Mr. Speaker, it is with profound sadness that I stand in the House today to join my voice with others in paying tribute to our dear friend and colleague, Gord Brown. It is also with immense joy that I can share what a wonderful person Gord was in every imaginable way.
First and foremost, on behalf of the Liberal Party, and Liberal members both current and past, I extend our deepest condolences to his wife Claudine and his two sons Chance and Tristan.
I first got to know Gord as members of the Canada-U.S. Inter-Parliamentary Group, in which we worked in common cause on Canada-U.S. issues for more than a decade.
If memory serves, our first IPG meeting together was the New England Governors and Eastern Canadian Premiers' Annual Conference in Prince Edward Island, when Gord accepted my offer to show him around the island. As everyone knows, while Gord was always willing to work with others across party lines, he was a true blue Conservative through and through. Therefore, for Gord to hop in my red truck and do a couple of tours with me around the island was, to say the least, interesting but a lot of fun. We repeated that experience years later when the Conservative Party held its national caucus meeting in Prince Edward Island. I did not mind driving up to the door of it in my red truck to pick up Gord Brown.
However, I will have to admit that no matter how hard I tried, Gord was not about to change his political stripes. Gord would often speak about his riding, always emphasizing the Thousand Islands and how he could look across his yard and see the United States. He took great pride in introducing a bill to change the name of the St. Lawrence Islands National Park of Canada to Thousand Islands National Park of Canada. The bill became law in 2013 because of his hard work.
Gord served as co-chair of the Canada-U.S. Inter-Parliamentary Group, and he worked tirelessly to make, sustain, and build relationships with our counterparts in the U.S. Congress. In fact, without question, he was one of our strongest ambassadors on U.S. issues, and not just within the IPG context. On more than one occasion, he travelled to Washington to play with the Republican representatives on their hockey team. Some say the Republican team referred to Gord as its “ringer”, and he loved that, and the representatives loved to have him. We would hear, in the discussions when we would meet the Congressional representatives in the U.S., about a number of them, but especially Gord, who played for their hockey team.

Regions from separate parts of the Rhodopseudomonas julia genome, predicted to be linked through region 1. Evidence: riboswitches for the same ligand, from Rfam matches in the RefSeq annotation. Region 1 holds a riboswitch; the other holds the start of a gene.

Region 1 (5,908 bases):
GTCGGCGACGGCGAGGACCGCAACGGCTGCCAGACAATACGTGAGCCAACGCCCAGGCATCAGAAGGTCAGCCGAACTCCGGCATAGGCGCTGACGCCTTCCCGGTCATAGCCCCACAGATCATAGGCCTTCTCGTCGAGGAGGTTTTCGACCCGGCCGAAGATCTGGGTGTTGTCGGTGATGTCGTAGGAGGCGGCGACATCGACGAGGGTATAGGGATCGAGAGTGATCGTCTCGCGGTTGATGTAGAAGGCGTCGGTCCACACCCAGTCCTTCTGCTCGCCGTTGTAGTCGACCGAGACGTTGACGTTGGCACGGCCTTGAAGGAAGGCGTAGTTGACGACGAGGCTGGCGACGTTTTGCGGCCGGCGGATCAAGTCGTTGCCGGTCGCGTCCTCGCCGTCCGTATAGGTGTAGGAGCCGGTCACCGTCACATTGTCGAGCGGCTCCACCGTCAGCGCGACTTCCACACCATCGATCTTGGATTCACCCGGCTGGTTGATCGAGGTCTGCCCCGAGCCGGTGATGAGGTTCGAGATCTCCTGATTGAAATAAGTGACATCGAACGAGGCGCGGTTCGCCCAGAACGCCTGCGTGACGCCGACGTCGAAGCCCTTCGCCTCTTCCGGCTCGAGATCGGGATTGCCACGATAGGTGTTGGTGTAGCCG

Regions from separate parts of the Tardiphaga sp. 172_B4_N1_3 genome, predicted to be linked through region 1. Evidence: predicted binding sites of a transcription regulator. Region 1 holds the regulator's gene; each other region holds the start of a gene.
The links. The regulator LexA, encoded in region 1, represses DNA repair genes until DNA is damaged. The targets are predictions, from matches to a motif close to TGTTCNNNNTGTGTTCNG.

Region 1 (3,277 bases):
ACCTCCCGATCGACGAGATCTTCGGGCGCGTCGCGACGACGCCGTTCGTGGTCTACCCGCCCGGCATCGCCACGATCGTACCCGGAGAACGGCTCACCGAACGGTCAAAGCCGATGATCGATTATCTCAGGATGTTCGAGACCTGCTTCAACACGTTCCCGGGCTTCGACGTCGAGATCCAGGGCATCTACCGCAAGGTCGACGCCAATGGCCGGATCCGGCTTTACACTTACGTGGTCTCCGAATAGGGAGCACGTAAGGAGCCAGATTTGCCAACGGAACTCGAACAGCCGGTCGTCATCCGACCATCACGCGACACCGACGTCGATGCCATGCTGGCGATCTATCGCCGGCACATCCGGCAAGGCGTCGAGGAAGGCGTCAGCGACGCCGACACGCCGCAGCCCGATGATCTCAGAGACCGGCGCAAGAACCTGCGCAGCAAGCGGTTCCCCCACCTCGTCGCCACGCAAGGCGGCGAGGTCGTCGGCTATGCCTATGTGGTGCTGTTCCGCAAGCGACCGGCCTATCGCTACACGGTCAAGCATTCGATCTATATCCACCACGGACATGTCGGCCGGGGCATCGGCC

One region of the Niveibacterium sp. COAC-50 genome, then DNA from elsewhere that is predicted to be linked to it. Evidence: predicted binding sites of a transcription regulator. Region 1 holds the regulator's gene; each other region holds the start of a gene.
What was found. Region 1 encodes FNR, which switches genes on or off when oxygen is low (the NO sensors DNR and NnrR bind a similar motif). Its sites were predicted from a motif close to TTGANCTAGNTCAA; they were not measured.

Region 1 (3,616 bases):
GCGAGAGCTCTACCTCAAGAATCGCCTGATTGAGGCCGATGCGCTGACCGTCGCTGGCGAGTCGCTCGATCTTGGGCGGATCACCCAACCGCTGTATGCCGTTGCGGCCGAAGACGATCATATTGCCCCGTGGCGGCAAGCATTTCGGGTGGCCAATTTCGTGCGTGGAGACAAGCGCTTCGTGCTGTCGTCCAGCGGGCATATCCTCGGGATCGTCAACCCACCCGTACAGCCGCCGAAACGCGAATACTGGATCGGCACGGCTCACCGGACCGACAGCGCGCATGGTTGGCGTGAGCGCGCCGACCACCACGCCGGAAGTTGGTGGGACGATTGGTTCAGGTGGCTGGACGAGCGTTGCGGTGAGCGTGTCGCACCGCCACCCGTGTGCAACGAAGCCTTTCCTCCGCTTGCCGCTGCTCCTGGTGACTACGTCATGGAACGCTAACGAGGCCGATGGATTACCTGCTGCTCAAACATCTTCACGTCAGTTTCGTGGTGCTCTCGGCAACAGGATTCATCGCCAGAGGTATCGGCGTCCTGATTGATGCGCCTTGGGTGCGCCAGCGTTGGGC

Without a doubt, Gord loved hockey, and his son's hockey abilities were an endless source of pride for him. Often he would pull out his phone and show us pictures and videos of Tristan, at a very young age, in full hockey gear, racing up the ice. I imagine many in the House have seen those videos. Gord showed much pride in his family.
In this place, and on trips to the United States, Gord was always respectful of everyone, and thoughtfully considered the viewpoints of others, even though he might not agree. That was the tenor of the man.
Gord set goals and priorities, and set out to achieve them in his political life. However, he was always clear about the importance of family and friends. For him, they always came first.
He will be deeply missed by everyone who had the good fortune to meet him.
Our condolences, again, to his family.